Here are Frolo we know how tough the last 12 months have been for single parents, so we wanted to do a little something to help you save money on food shopping. As browsing the supermarket aisles is one of the only pleasures open to us at the moment, alongside the obligatory walk around the local park of course, we thought we’d share some money saving tips to maximise your weekly shop.
First up though, we got five ways to save money at the supermarket.
While frozen food may have had a bit of a bad reputation in the past, there are actually loads of benefits to switching to frozen, not least that it’s often cheaper.
Fish and vegetables are fantastic, because they’re often frozen within hours of picking or catching, so can actually be a lot fresher than fresh! When you switch to things like frozen berries, you save an awful lot of waste and money as a single parent, because you can just use small quantities at a time and not have to throw anything away.
At the moment we can’t actually go shopping together, but do you have a friend or family member locally who you could team up with for an online shop? When you shop with a friend you can take advantage of buy one get one free offers without having to buy more of something than you need, effectively meaning you both get things for half price.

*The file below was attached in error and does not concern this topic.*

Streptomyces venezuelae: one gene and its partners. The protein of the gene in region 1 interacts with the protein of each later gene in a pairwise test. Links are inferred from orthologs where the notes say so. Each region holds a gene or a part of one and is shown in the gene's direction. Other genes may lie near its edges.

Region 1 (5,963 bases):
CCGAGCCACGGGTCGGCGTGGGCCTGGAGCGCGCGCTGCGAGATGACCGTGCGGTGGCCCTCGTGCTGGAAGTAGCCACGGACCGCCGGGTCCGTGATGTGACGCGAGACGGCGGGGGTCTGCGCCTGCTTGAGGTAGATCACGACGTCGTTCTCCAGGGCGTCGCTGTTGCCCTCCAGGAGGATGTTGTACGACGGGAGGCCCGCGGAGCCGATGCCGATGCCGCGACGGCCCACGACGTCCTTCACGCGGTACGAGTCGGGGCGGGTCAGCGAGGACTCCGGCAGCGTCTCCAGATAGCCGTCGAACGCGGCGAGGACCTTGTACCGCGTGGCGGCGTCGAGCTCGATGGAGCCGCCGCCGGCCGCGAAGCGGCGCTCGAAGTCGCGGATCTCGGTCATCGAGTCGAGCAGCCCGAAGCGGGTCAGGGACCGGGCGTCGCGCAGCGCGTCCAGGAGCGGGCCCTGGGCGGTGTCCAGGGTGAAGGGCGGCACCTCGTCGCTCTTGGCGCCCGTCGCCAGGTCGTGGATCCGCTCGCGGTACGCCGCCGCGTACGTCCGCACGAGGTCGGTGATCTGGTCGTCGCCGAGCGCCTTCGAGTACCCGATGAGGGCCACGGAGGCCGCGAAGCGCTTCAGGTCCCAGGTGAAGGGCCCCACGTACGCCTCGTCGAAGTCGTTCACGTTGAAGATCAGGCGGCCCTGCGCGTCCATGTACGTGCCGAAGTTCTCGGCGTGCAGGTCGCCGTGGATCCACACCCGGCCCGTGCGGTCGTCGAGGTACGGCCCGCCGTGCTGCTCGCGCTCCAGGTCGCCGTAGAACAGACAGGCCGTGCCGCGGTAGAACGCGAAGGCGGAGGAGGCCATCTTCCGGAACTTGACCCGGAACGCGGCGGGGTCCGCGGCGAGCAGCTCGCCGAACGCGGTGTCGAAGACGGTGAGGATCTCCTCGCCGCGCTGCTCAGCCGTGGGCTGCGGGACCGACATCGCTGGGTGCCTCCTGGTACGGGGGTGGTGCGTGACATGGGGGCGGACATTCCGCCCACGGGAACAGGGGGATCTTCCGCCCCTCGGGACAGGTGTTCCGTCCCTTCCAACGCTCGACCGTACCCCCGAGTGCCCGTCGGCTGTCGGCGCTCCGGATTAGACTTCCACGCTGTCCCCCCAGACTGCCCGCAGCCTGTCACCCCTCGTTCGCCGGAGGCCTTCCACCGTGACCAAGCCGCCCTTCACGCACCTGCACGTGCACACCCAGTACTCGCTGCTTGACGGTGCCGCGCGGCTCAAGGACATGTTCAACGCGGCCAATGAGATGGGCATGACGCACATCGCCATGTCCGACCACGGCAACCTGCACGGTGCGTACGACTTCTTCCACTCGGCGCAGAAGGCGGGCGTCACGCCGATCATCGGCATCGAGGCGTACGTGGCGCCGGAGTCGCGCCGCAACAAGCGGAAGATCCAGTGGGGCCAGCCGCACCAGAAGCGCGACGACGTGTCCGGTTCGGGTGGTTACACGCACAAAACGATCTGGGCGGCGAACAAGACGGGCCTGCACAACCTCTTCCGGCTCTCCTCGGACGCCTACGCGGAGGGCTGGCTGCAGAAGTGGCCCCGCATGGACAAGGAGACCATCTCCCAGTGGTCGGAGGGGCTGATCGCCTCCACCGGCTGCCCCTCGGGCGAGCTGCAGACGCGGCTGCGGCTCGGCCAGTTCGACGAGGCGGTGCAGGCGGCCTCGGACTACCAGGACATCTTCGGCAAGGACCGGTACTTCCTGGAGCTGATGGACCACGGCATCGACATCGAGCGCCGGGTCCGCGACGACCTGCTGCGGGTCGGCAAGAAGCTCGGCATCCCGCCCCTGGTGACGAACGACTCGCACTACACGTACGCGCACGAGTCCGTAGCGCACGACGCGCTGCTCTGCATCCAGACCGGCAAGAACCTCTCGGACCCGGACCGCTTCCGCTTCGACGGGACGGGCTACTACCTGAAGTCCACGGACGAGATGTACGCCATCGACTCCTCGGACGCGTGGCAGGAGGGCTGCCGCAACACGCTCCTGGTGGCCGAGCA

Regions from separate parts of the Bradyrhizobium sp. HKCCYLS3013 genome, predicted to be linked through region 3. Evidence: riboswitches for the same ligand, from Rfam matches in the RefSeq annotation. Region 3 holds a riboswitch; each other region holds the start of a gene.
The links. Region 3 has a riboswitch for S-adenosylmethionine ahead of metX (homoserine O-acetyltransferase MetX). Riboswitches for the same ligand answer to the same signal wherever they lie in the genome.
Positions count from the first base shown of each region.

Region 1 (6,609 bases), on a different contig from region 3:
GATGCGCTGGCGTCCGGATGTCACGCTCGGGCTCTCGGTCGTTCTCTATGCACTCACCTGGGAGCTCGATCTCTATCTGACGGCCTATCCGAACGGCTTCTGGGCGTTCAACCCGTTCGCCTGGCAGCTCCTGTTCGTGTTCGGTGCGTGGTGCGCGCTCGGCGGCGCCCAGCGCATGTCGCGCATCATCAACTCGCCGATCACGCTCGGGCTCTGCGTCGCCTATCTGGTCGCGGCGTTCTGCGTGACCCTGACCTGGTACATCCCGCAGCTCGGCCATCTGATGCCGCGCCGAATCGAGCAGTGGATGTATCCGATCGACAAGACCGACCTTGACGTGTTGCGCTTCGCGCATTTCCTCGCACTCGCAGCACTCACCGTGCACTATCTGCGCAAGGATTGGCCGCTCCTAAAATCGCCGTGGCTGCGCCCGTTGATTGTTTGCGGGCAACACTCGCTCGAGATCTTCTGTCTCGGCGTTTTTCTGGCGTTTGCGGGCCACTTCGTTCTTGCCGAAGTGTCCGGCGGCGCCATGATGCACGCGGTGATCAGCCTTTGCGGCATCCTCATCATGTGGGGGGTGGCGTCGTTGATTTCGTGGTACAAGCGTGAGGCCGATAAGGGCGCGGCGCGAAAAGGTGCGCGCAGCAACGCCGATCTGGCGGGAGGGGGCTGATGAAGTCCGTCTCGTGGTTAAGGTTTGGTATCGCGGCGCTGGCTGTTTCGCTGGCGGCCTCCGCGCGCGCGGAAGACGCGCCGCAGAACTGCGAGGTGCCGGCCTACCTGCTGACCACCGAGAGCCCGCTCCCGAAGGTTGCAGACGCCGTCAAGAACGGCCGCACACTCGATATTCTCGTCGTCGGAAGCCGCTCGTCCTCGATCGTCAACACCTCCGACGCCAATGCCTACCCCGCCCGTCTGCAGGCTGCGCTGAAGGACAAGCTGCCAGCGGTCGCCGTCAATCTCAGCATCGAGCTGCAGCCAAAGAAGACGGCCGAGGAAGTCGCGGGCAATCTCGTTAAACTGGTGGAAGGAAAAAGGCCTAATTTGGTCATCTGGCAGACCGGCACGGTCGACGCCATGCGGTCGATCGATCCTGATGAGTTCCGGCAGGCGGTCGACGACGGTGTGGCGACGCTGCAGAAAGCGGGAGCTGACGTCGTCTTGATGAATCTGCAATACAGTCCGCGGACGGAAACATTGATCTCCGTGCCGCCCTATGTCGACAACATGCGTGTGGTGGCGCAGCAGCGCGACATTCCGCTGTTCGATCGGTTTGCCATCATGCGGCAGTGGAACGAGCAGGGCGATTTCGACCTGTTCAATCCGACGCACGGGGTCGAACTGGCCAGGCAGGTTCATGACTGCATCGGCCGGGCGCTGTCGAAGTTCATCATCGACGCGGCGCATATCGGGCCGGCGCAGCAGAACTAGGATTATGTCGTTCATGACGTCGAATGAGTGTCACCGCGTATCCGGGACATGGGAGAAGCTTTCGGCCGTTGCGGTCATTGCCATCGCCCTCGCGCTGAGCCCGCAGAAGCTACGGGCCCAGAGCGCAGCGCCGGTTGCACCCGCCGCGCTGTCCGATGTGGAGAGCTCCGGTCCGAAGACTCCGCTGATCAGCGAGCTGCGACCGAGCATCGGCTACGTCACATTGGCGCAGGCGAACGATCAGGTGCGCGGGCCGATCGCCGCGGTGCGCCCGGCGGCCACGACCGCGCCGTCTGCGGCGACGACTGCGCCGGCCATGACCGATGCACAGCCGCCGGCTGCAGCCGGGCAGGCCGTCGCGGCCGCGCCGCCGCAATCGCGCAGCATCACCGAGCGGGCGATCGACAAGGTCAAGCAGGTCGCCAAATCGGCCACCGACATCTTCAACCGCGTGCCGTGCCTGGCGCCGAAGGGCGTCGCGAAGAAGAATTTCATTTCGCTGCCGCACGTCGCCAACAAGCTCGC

Joining things like the Sainsbury’s Nectar card and Tesco Clubcard allows you to earn points back on your shopping, which can be redeemed for some really good offers.
Tesco Clubcard holders currently also get special prices on a lot of products, and the Tesco Clubcard Plus scheme might be worth joining if you tend to do big shops in store – for £7.99 a month you save 10% off two big shops every month, meaning you only have to spend over £80 altogether to make it worthwhile.
We know, you’ve heard this one before, but seriously, it’s one of the best ways to save waste and therefore save money on food shopping. If you’re not sure where to start, get yourself one of these free printable meal planner templates and check out the supermarket websites or the BBC Good Food cheap family meals section for inspiration.
Research from the University of Minnesota’s Carlson School of Management shows that hunger can have a massive impact on our propensity to spend, even on non-food items! In one study they compared receipts from shoppers in a department store and asked shoppers questions about how hungry they were. The hungrier shoppers spent on average 64% more than those who weren’t hungry.
Just imagine how this translates in Asda when you get to the crisps aisle.